First Asian American Awarded Pulitzer Prize in Poetry
Sarah Lawrence professor of writing and poetry and Graywolf Press author, Vijay Seshadris, recently became the first Asian American to be awarded the Pulitzer Prize in poetry for his collection, Three Sections. Whether you view poetry as the highest echelon of expression or a rarified indulgence, from ancient China to the salons of Versaille, poetry has often been a benchmark of inclusion in the culture of a place and time. It’s very premise challenges our understanding. As Robert Frost put it: “Poetry is what gets lost in translation.”
While media reports have emphasized Seshadris being the first Asian American to earn this distinction for poetry, the Pulitzer Prize Board notes, simply, that his work “examine[s] human consciousness, from birth to dementia, in a voice that is by turns witty and grave, compassionate and remorseless.” His style often plaits frothy philosophical musings into sordid or mundane sketches of modern life. Take for example his poem “Imaginary Number”:
could the mountain that remains when the universe is destroyed
like the square root of minus 1,
is an impossibility that has its uses.”
We might speculate whether “the mountain that remains” alludes to Mt. Meru, if only obliquely, before shifting gears into some “Gödel, Escher, Bach” styled existentialism—but it is worth asking whether we should frame Seshadris’ work in terms to culture? Born in Banglore, Seshadris moved to Columbus, Ohio, at the age of five and went on to earn degrees in writing from Oberlin and Columbia University, after being inspired by Thomas Pynchon and 60s and 70s American poetry at a young age. One would strain to read connections to his birth city into his work. There is little that evokes ancient Kannada literature of Banglore, or the modern tech hub now home to Google and Boeing research centers and hailed as the rock and metal capital of India.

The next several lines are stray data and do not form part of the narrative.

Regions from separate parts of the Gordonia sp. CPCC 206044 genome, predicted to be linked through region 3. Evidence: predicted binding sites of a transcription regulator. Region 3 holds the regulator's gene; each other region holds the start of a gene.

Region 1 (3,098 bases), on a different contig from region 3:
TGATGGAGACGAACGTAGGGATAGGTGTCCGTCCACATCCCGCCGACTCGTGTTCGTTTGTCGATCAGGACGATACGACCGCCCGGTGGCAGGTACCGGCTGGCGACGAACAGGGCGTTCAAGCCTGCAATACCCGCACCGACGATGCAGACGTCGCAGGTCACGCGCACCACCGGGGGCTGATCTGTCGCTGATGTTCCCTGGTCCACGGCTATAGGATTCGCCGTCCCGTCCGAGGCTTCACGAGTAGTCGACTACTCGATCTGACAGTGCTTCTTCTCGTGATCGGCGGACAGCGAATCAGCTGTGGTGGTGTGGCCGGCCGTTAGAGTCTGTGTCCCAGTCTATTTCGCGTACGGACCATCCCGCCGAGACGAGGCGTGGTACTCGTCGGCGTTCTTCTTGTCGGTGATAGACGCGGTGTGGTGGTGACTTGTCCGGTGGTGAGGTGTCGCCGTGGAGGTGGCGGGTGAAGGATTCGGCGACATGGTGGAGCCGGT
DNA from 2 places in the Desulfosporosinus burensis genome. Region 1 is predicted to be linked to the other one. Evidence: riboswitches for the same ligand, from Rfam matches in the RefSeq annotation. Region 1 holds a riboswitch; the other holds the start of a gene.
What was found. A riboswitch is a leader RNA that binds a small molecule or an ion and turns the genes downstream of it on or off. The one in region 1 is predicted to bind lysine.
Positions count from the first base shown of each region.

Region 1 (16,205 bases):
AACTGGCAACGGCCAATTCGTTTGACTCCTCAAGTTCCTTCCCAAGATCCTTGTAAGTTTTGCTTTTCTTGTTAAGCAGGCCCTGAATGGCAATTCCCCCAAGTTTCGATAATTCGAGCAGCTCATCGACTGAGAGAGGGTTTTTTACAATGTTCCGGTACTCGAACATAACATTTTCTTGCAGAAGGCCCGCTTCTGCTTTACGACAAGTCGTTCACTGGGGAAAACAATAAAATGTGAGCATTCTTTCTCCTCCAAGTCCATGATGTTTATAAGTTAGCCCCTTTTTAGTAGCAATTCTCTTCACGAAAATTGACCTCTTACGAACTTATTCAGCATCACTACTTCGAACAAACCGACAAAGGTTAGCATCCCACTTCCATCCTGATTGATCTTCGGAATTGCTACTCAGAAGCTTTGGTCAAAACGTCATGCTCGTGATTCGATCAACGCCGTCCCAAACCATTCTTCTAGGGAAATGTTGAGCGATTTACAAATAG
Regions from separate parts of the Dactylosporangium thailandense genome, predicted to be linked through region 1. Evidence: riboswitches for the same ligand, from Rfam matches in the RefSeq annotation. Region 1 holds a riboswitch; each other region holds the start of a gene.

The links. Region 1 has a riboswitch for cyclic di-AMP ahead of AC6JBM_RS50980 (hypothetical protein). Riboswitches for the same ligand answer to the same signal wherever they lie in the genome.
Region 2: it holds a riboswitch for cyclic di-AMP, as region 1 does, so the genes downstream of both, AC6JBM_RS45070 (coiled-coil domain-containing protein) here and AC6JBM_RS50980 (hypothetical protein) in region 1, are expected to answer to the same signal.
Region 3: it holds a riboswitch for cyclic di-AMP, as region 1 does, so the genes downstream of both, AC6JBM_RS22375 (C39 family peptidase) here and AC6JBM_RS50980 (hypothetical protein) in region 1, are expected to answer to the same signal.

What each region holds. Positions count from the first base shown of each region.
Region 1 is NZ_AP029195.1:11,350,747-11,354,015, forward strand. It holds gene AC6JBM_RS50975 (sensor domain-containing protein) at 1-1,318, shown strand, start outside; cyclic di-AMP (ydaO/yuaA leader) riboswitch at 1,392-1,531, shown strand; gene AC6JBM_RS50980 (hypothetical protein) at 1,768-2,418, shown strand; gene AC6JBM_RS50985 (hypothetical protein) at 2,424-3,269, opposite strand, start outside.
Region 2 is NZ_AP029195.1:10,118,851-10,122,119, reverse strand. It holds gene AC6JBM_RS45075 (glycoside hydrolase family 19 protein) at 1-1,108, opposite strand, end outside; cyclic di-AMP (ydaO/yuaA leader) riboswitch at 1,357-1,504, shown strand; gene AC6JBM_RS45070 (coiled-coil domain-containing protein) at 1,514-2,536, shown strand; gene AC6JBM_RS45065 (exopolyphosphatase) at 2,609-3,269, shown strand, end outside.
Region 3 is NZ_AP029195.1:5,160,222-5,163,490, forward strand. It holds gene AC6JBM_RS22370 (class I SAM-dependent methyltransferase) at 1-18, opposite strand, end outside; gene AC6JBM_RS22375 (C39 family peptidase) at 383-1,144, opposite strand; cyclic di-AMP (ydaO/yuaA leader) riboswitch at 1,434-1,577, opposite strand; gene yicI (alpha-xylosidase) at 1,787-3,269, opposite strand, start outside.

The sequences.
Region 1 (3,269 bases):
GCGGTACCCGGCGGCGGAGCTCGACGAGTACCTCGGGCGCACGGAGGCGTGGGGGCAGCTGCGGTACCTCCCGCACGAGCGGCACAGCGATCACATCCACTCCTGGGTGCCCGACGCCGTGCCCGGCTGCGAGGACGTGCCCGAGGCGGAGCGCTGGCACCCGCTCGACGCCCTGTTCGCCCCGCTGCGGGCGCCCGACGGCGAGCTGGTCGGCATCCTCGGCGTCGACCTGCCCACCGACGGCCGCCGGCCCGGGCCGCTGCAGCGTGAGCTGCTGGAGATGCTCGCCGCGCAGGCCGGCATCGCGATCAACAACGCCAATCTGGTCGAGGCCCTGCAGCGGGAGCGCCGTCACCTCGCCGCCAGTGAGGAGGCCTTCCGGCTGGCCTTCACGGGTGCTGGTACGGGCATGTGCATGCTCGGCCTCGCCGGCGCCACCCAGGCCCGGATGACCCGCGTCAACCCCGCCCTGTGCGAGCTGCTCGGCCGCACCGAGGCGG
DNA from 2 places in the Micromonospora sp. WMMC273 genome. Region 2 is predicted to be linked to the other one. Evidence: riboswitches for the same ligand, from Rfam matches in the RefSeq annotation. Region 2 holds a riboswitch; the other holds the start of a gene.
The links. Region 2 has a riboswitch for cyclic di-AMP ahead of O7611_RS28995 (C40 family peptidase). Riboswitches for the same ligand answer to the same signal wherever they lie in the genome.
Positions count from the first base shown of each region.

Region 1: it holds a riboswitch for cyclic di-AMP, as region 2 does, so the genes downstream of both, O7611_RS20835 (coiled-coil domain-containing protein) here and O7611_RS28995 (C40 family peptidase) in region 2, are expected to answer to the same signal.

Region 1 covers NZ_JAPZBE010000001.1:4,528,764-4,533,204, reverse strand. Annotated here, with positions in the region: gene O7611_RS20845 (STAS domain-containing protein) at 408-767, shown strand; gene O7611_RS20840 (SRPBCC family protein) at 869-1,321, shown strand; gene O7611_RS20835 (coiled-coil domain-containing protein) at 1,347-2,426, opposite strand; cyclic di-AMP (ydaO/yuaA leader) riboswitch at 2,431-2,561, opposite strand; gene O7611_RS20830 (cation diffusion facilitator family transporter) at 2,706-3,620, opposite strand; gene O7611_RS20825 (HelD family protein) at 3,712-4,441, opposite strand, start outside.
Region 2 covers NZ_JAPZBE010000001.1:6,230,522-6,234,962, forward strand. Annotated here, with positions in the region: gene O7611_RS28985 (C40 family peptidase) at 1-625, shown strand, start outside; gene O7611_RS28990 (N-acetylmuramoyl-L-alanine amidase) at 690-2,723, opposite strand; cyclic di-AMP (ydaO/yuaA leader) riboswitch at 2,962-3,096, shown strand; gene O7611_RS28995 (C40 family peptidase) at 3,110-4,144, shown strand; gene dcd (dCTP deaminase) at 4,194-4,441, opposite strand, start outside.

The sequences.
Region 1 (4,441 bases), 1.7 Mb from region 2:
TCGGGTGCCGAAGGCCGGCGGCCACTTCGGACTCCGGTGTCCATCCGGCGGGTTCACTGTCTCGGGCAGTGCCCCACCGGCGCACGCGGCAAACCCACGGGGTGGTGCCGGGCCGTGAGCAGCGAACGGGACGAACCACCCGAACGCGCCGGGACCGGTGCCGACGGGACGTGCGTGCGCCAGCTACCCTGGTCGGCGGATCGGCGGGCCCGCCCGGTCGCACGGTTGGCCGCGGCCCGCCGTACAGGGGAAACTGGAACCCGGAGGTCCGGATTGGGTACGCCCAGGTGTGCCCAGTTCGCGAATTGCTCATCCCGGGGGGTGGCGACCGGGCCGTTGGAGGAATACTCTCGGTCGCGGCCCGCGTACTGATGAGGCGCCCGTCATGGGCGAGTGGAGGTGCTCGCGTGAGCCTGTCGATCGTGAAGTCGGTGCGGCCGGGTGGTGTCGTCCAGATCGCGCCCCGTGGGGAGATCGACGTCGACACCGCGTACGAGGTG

I would suggest that Seshadris’ poetry is a well-curated cross-section of contemporary life and thought in Brooklyn. In terms of culture, you couldn’t get much more insular than poetry; and in that pecking order, Seshadris couldn’t have a more modish pedigree. He is the third Sarah Lawrence faculty member to win a Pulitzer in Poetry, and second author on Graywolf Press to claim a Pulitzer in three years. Works like “Surveillance Report”, might suggest social critique, but is more of an ironic exercise in self-observation. Works like “Purgatory, the Film” and “Purgatory the Sequel” might read like a voice-over from lifetime television, annotated with tid-bits of urban Zen— but “Rereading” is filled with compact and lyrical imagery, and seems to tell the wistful story of many lives in under 150 words. And yet, in a recent NPR interview Seshadris cautions, “No one tells the real story of their lives, including me.”
Walt Whitman wrote, “To have great poets, there must be great audiences.” Seshadris’ recognition is not a triumph of outsider poetry nor a nod to the “exotic East”; his is a well-wrought product of the American liberal arts machine. The question to those of us who love the arts and care about the advancement of Asian Americans, but whether or not we are committed to provide the accolades and economic incentives to encourage more bright people to the humanities. Los Angeles is still touted as a creative capital of the world, yet only one of 41 major productions from 2012 and 2013 was shot entirely in LA. Great art has never had anything to do with ethnicity, although it is about a culture of patronage.